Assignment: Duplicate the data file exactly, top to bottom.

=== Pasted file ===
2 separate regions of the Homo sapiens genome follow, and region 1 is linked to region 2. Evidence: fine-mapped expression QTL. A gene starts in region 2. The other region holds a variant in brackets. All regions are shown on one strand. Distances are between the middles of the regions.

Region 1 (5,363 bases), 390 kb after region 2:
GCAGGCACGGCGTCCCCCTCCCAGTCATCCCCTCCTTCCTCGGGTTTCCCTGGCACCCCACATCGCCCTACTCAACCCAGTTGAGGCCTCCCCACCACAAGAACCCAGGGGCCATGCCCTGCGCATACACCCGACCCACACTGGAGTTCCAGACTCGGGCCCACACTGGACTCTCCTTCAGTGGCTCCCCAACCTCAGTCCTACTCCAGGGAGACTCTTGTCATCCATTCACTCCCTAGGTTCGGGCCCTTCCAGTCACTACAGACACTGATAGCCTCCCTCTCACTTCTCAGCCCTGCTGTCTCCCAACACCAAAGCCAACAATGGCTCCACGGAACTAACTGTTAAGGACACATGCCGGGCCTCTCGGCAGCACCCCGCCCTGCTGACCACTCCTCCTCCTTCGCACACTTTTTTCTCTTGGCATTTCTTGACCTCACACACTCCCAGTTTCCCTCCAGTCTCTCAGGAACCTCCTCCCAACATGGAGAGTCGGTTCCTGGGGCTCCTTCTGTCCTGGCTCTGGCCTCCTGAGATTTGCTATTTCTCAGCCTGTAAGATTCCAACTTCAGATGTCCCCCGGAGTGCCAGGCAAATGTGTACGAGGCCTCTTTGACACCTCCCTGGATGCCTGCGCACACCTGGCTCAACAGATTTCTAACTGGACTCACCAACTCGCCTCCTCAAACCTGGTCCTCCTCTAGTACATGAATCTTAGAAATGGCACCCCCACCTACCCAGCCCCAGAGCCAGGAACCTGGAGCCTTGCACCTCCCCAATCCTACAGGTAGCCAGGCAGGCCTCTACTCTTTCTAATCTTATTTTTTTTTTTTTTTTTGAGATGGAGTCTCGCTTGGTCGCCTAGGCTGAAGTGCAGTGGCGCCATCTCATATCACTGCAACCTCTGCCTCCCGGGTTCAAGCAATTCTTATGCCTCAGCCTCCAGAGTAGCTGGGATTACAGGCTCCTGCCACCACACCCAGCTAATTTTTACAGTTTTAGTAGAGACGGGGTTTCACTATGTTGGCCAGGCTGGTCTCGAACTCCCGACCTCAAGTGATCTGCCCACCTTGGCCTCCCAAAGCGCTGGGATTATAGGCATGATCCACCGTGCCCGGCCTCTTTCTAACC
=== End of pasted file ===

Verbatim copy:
2 separate regions of the Homo sapiens genome follow, and region 1 is linked to region 2. Evidence: fine-mapped expression QTL. A gene starts in region 2. The other region holds a variant in brackets. All regions are shown on one strand. Distances are between the middles of the regions.

Region 1 (5,363 bases), 390 kb after region 2:
GCAGGCACGGCGTCCCCCTCCCAGTCATCCCCTCCTTCCTCGGGTTTCCCTGGCACCCCACATCGCCCTACTCAACCCAGTTGAGGCCTCCCCACCACAAGAACCCAGGGGCCATGCCCTGCGCATACACCCGACCCACACTGGAGTTCCAGACTCGGGCCCACACTGGACTCTCCTTCAGTGGCTCCCCAACCTCAGTCCTACTCCAGGGAGACTCTTGTCATCCATTCACTCCCTAGGTTCGGGCCCTTCCAGTCACTACAGACACTGATAGCCTCCCTCTCACTTCTCAGCCCTGCTGTCTCCCAACACCAAAGCCAACAATGGCTCCACGGAACTAACTGTTAAGGACACATGCCGGGCCTCTCGGCAGCACCCCGCCCTGCTGACCACTCCTCCTCCTTCGCACACTTTTTTCTCTTGGCATTTCTTGACCTCACACACTCCCAGTTTCCCTCCAGTCTCTCAGGAACCTCCTCCCAACATGGAGAGTCGGTTCCTGGGGCTCCTTCTGTCCTGGCTCTGGCCTCCTGAGATTTGCTATTTCTCAGCCTGTAAGATTCCAACTTCAGATGTCCCCCGGAGTGCCAGGCAAATGTGTACGAGGCCTCTTTGACACCTCCCTGGATGCCTGCGCACACCTGGCTCAACAGATTTCTAACTGGACTCACCAACTCGCCTCCTCAAACCTGGTCCTCCTCTAGTACATGAATCTTAGAAATGGCACCCCCACCTACCCAGCCCCAGAGCCAGGAACCTGGAGCCTTGCACCTCCCCAATCCTACAGGTAGCCAGGCAGGCCTCTACTCTTTCTAATCTTATTTTTTTTTTTTTTTTTGAGATGGAGTCTCGCTTGGTCGCCTAGGCTGAAGTGCAGTGGCGCCATCTCATATCACTGCAACCTCTGCCTCCCGGGTTCAAGCAATTCTTATGCCTCAGCCTCCAGAGTAGCTGGGATTACAGGCTCCTGCCACCACACCCAGCTAATTTTTACAGTTTTAGTAGAGACGGGGTTTCACTATGTTGGCCAGGCTGGTCTCGAACTCCCGACCTCAAGTGATCTGCCCACCTTGGCCTCCCAAAGCGCTGGGATTATAGGCATGATCCACCGTGCCCGGCCTCTTTCTAACC